But, after fifty issues of an ongoing Old Man Logan title, they never got round to Mysterio.  They must have been saving him until last.  And this is the story where Logan tries to clear up that one loose end by going after his supposed nemesis.

You can probably see where this story could have got into trouble.  Mysterio may be an arch-enemy in Logan’s mind, but the Mysterio of the present day has no history with him at all.  He’s not even an A-list Spider-Man villain these days.  The last time he was seen was in Scarlet Spider, when he was trying to retire to Las Vegas or something.  But Ed Brisson turns all that to his advantage by making it the plot.  Logan is after Mysterio for revenge (for something he hasn’t done yet and doesn’t particularly want to do), while other bad guys who’ve got wind of what happened in the Wastelands timeline figure that maybe Mysterio could be useful to them after all.  And poor C-list Mysterio is stuck in the middle.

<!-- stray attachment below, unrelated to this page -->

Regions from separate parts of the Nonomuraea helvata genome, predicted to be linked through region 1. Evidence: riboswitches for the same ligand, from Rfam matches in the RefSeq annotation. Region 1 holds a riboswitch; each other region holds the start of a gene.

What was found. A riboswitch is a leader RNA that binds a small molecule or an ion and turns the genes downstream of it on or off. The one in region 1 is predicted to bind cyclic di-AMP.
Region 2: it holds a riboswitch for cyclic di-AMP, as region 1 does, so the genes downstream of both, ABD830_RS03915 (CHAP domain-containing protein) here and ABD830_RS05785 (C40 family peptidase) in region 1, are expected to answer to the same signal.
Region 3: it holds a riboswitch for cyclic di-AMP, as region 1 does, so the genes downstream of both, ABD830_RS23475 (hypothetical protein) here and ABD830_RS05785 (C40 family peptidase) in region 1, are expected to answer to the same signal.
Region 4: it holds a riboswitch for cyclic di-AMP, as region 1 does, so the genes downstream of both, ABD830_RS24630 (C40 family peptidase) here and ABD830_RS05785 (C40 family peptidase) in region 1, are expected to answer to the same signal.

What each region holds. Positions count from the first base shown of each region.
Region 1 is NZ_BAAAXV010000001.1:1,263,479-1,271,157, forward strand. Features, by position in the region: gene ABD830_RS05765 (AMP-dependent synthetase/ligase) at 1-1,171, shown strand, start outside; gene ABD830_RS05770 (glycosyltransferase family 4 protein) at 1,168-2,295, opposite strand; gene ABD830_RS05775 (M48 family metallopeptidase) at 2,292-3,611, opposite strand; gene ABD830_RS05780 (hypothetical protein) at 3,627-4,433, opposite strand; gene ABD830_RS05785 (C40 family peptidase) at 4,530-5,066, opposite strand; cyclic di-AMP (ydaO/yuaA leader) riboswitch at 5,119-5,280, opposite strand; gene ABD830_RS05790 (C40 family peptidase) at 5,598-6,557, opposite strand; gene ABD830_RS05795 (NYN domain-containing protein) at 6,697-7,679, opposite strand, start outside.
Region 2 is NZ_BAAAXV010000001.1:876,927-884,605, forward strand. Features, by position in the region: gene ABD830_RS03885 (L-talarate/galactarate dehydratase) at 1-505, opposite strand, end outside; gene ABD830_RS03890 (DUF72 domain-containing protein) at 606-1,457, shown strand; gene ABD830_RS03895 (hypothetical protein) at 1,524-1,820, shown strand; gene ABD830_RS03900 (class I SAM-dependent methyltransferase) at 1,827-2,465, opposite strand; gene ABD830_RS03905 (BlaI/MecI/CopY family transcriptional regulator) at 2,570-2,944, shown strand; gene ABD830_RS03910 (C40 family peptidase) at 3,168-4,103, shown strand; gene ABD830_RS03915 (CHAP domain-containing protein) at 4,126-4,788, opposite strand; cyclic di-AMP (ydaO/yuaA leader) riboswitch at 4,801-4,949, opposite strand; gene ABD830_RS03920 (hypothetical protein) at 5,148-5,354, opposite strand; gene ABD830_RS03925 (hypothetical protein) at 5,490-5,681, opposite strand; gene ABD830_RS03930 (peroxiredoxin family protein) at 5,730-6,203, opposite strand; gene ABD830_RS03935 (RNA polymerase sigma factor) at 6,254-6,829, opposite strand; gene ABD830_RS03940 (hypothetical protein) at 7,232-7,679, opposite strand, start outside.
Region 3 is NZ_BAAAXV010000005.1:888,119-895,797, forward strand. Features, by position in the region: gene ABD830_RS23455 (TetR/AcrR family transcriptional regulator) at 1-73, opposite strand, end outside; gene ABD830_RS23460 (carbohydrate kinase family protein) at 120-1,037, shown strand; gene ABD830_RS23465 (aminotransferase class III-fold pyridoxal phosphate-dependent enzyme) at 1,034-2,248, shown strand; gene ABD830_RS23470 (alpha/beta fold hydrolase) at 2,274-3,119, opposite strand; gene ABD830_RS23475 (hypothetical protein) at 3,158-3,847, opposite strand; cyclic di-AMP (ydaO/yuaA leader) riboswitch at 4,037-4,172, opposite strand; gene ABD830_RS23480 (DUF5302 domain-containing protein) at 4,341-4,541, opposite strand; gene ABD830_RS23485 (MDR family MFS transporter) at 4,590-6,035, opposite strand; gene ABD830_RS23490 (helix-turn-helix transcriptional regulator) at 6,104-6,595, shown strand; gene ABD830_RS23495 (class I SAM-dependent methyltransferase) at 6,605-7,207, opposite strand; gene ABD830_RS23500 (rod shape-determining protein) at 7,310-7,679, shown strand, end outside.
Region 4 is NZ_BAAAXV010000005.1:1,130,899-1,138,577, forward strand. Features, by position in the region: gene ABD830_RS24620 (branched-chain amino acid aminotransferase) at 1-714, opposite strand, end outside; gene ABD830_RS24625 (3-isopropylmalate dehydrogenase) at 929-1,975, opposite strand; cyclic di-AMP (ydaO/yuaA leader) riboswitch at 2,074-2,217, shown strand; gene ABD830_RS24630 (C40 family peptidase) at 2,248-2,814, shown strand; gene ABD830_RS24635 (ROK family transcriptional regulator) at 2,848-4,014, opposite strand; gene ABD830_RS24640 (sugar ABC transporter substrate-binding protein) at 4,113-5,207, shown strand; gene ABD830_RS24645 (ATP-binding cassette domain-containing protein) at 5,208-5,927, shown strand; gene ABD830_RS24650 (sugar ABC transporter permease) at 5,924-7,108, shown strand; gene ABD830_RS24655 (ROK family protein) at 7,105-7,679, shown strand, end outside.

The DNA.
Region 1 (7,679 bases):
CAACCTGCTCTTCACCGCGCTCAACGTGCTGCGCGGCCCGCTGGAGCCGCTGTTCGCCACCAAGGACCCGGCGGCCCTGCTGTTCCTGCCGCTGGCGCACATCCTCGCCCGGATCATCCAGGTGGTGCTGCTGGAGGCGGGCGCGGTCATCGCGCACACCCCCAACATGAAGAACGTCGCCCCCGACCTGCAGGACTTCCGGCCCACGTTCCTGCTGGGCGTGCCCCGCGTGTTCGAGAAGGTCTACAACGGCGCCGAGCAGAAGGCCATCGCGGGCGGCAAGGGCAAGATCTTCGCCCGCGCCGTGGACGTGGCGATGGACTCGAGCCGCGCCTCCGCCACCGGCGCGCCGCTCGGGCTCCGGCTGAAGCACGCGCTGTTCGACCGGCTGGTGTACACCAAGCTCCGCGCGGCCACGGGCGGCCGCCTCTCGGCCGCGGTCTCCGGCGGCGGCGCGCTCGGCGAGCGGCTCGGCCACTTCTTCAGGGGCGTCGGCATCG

The art is lovely.  Mike Henderson previously drew a Deadpool/Old Man Logan series which was worth picking up just to look at.  This series doesn’t have quite the same delicacy, but it’s still very strong work.  Old Man Logan had a tendency to go for vaguely unconventional art that took itself very seriously, and Henderson isn’t particularly in keeping with the style of the book, but I’d much rather have the book play as bright and as full of character as this.  For a book about the title character’s last days, this is pleasantly spring-like.  And Mysterio is beautifully handled – it takes advantage of the blankness of the classic character design but manages to hold on to the idea that the guy inside the costume is trying to bluff his way out of trouble.  Henderson is really good at bringing life to overfamiliar designs, and hopefully he’ll do more for the X-books.